Scotland induce aversion therapy

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The Independent Online
reports from Lansdowne Road

Ireland 10 Scotland 16

Scotland's canny performance, which once again stymied a potential Irish uprising, was cool, calm and calculated. What might worry France, the Five Nations favourites and next up at Murrayfield on 3 February, is the post- match comment of Rob Wainwright, Scotland's hugely impressive captain. "We can improve upon that dramatically," he said.

Scotland had already achieved the chameleon-like feat in making themselves unrecognisable from the sluggish displays against Western Samoa and Italy and further change would indeed be remarkable. In any case it was thoroughly professional in every sense and perhaps we should not have been surprised.

No longer, of course, are they playing just for the Flower of Scotland but for real dough and every win has a financial bonus. Given the Caledonian reputation for having a healthy respect for the colour of money, there is no saying how far Scotland can go.

They are now under the autocratic rule of Jim Telfer, a man who believes in applying an iron fist in a plutonium glove. Telfer, in effect, is the chief executive of Scotland plc and is said to be on pounds 70,000 a year. What he needs to be wary of is how far, even in the professional era, he can push his players. On Friday, for example, they were not allowed to watch the A match between the countries, not even allowed to leave the hotel.

One of the most significant differences between the sides on Saturday was in the performance of the stand-offs Gregor Townsend and Eric Elwood. Two years ago, same fixture, same venue, similarly horrible conditions, the game ended 6-6, neither side exploiting the wind. Townsend, who is 22, has improved immeasurably. Elwood is, well, Elwood. Strict comparison is unfair because Townsend was playing behind a better pack and a better scrum-half in Bryan Redpath.

Even so Elwood's game is limited and predictable. Town-send's is neither. Notwithstanding the fact that the Varsity match is a long way removed from international rugby, Ireland should go for David Humphreys who was outstanding in every respect for Oxford University against Cambridge last month.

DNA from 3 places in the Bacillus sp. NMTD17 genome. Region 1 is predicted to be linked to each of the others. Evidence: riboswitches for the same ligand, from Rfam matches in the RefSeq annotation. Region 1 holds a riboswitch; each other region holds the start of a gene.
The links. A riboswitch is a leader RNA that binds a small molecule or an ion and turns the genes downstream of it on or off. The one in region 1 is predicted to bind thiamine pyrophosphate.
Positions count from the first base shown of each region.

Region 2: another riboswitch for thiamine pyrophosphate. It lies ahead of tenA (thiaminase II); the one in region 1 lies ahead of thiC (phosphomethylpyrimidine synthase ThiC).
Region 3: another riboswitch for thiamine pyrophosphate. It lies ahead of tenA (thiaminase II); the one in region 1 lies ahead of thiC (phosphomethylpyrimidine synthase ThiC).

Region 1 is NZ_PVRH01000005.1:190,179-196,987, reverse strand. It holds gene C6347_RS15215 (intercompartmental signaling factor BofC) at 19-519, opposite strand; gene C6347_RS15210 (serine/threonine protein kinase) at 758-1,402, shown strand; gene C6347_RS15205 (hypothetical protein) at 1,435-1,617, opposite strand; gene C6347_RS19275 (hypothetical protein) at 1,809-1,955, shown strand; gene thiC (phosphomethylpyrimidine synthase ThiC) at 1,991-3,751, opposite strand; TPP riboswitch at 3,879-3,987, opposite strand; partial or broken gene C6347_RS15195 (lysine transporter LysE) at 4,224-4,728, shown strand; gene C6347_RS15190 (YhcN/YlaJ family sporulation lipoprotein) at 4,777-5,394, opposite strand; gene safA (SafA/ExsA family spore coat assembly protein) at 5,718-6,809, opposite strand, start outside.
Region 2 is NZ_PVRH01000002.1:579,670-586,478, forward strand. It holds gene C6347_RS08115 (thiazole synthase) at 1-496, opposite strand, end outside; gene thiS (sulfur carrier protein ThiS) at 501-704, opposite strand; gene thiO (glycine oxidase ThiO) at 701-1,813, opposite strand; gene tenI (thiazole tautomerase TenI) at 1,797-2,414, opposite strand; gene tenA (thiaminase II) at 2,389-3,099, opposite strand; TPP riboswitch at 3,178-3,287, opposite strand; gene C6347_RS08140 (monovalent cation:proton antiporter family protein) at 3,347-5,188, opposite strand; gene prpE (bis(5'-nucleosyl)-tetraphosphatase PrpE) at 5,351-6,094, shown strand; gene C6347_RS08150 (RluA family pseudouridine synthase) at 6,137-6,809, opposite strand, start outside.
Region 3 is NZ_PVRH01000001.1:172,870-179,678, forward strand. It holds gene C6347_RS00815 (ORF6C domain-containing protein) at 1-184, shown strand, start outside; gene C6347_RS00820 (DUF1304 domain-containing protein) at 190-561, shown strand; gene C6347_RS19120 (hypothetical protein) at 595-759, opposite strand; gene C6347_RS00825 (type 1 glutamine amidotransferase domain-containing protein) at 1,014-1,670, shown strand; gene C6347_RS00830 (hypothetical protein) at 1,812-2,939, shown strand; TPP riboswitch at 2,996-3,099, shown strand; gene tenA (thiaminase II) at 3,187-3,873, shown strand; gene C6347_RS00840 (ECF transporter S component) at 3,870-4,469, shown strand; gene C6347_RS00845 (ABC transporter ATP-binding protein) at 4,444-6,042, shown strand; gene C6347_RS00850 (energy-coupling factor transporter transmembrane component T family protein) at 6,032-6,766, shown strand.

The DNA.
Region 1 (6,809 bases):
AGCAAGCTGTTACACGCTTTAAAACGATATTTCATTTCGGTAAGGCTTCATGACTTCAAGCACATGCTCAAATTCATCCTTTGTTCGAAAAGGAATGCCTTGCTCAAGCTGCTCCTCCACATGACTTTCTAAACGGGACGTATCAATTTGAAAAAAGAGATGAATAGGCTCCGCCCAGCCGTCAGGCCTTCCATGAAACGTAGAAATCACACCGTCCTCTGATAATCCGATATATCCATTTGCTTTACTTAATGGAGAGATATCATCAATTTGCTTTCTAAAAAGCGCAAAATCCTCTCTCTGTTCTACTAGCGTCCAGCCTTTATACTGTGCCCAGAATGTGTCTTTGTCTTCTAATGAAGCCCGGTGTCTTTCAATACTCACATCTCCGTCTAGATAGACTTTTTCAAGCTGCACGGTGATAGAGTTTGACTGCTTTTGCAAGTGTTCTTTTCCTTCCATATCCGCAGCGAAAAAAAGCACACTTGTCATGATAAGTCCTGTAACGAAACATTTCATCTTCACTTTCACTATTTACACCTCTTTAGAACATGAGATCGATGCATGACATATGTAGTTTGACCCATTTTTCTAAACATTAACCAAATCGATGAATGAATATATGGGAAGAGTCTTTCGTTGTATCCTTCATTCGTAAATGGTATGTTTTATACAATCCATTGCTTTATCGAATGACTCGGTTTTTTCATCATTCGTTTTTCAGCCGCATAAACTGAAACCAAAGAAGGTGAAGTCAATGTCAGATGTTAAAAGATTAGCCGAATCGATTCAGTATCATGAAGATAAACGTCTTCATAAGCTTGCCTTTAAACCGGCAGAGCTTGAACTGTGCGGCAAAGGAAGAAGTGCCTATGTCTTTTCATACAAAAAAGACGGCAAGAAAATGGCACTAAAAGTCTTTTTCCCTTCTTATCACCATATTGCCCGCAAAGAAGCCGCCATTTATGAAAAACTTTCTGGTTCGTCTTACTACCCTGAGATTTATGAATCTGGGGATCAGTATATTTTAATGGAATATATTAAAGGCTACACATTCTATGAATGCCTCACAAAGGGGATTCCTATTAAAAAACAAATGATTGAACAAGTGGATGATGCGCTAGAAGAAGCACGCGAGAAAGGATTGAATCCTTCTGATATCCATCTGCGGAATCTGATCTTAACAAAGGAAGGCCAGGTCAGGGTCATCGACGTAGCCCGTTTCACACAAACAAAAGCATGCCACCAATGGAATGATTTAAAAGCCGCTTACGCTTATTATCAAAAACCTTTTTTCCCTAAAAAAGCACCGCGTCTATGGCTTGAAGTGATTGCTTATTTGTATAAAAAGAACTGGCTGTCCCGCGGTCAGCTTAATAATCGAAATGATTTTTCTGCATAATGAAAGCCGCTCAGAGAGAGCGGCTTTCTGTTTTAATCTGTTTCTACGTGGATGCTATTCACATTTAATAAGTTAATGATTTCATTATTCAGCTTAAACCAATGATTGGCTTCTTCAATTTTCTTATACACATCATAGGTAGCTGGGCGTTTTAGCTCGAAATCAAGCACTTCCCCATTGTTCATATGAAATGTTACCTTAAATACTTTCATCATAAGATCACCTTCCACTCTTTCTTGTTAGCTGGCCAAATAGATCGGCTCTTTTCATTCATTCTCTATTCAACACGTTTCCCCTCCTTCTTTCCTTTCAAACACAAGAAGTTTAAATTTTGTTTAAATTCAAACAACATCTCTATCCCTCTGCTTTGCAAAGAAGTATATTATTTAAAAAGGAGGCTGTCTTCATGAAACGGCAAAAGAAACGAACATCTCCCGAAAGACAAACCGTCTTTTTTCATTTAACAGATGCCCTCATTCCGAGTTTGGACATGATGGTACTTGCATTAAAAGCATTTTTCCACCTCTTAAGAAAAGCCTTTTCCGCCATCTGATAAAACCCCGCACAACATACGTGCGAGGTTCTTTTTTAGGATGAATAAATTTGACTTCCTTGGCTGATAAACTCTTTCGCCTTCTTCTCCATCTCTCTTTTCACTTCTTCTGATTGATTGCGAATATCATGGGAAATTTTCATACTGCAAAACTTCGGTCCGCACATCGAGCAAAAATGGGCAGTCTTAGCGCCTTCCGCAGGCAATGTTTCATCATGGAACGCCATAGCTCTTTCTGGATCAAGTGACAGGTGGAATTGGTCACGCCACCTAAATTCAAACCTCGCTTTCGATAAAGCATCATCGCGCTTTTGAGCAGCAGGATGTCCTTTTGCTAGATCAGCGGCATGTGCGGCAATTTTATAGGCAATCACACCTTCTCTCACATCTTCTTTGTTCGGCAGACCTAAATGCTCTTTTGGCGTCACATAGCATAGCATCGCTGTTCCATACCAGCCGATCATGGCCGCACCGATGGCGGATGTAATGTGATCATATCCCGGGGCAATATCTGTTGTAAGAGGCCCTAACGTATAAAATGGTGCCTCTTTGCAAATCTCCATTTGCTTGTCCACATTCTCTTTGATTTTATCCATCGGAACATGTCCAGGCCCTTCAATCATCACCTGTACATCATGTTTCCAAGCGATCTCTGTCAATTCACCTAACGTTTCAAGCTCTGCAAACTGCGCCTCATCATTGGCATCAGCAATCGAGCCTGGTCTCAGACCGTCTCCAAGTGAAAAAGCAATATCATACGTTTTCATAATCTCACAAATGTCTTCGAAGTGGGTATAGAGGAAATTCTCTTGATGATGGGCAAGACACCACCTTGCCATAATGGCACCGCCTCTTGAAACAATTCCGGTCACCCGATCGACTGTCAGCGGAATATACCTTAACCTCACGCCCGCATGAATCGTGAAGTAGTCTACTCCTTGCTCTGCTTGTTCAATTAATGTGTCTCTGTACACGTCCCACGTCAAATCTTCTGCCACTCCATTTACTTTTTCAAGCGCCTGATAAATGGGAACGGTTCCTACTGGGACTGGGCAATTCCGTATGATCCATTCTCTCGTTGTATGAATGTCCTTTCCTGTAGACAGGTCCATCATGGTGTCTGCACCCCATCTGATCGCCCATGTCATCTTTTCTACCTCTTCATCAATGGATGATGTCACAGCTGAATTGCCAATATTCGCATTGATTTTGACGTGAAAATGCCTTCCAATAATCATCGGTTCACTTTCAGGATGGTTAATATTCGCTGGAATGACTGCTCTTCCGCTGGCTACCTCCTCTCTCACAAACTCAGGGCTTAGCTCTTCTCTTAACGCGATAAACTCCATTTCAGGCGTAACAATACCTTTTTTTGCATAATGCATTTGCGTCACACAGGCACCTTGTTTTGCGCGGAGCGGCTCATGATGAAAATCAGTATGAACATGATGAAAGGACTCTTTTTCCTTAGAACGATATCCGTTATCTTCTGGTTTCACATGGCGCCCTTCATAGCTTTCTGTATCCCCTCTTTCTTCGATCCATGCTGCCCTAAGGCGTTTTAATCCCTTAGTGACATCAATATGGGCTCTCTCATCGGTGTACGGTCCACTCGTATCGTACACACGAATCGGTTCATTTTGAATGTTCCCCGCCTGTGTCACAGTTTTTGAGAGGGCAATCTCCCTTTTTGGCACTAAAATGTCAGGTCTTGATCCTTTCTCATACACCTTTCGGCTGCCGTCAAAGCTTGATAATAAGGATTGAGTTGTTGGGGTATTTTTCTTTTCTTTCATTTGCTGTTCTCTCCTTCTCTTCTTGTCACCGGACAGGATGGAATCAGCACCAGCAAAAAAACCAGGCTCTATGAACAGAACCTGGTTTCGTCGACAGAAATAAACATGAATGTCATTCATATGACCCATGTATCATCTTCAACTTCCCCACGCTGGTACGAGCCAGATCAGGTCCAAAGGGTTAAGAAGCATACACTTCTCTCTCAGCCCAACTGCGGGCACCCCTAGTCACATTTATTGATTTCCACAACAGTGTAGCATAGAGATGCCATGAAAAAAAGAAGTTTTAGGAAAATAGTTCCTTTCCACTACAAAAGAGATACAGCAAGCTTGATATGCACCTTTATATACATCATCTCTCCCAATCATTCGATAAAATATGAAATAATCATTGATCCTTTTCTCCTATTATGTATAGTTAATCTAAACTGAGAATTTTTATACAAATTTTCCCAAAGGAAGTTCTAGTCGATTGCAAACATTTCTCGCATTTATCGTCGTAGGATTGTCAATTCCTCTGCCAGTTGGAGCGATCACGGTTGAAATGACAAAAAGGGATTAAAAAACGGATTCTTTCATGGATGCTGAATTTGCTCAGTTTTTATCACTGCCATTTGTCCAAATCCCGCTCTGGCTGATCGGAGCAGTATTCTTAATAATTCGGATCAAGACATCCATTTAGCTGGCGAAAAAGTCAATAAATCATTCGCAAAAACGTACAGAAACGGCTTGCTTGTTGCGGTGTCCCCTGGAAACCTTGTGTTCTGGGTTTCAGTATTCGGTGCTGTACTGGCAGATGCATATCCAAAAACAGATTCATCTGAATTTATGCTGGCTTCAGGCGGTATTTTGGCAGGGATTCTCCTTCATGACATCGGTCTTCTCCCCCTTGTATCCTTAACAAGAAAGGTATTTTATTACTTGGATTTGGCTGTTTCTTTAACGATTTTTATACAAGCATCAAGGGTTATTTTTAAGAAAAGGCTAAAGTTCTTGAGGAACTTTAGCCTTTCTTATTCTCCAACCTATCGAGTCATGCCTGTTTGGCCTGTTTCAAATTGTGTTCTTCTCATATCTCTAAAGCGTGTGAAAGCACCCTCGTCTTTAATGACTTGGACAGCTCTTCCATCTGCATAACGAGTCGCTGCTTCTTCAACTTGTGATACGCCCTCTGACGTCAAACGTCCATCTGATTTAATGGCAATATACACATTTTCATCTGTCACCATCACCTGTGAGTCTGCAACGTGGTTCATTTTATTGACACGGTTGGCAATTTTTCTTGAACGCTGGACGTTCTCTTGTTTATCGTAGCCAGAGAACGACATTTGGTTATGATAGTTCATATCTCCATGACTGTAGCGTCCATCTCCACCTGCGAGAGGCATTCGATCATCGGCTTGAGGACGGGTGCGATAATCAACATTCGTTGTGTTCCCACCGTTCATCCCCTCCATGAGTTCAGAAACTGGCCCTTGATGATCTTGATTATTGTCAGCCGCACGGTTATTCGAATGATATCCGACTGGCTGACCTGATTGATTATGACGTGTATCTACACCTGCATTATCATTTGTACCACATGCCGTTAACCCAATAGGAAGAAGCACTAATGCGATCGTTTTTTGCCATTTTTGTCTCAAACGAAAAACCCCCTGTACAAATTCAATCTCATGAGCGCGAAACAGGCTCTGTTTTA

As for Townsend, he can only get better. He plays centre for Northampton because of the presence of the England stand-off Paul Grayson and what an interesting reunion they should have when England go to Edinburgh. Townsend is, refreshingly, prepared to take on defences and it was his break, midway through the first half, that led to Michael Dods's try.

Gabriel Fulcher, who is joining London Irish in March, had a hand in Scotland's first try, deflecting the ball over his own line and Kevin McKenzie, another star in the making, was the first to react. That score highlighted Ireland's lack of control. Scotland probably won 90 per cent of the 50-50 ball.

Ireland's gamble of playing into the wind in the first half appeared lost when, just before half-time, Townsend dropped a goal. There have not been many better. Townsend is a useful golfer with a handicap of nine and it was as if he was drawing a six-iron. The kick, launched to the right of the posts, was perfectly executed, coming in on the wind. "He did all the things we expected him to do," Murray Kidd, Ireland's New Zealand coach said, "but not that drop goal."

When Ireland reduced the deficit with a stirring try to make it 16-10 at half-time, the eyes were smiling. And nothing happened. The Irish did not get a second wind, Elwood, who missed a couple of penalties, put up one useless high ball and the onslaught only came at the end when Ireland were playing for a penalty try at a scrum that began to resemble the Eton wall game. Both front rows would give you six different versions of what happened - "we were doing our tricks, they were doing theirs," said Dave Hilton - but the referee earned his fee of pounds 400 and as Jim Staples, Ireland's captain, honourably pointed out, "if we had got a penalty try to win the match it would have been theft."

Perhaps, under Kidd, Ireland have lost the hell for leather card but that was never enough to sustain them through a campaign. At the end, when the Irish players sat in a quiet dressing-room, elbows on knees, heads in hands, Kidd, applying aversion therapy, told them to remember how wretched the moment feels. Ireland know it only too well.

Ireland: Try: Clohessy; Conversion Elwood; Penalty Elwood. Scotland: Tries McKenzie, Dods; Penalty Dods; Drop goal Townsend.

IRELAND: J Staples (Harlequins,capt); R Wallace (Garryowen), J Bell (Northampton), K McQuilkin (Bective Rangers), S Geoghegan (Bath); E Elwood (Lansdowne), C Saverimutto (Sale); N Popplewell (Newcastle), T Kingston (Dolphin), P Clohessy (Young Munster), G Fulcher (Constitution), N Francis (Old Belvedere), J Davidson (Dungannon), P Johns (Dungannon), D Corkery (Constitution).

SCOTLAND: R Shepherd (Melrose); C Joiner (Melrose), S Hastings (Watsonians), I Jardine (Stirling County), M Dods (Northampton); G Townsend (Northampton), B Redpath (Melrose); D Hilton (Bath), K McKenzie (Stirling County), P Wright (Boroughmuir), S Campbell (Dundee HSFP), G Weir (Melrose), R Wainwright (Watsonians,capt), E Peters (Bath), I Smith (Gloucester).

Referee: B Campsall (England).

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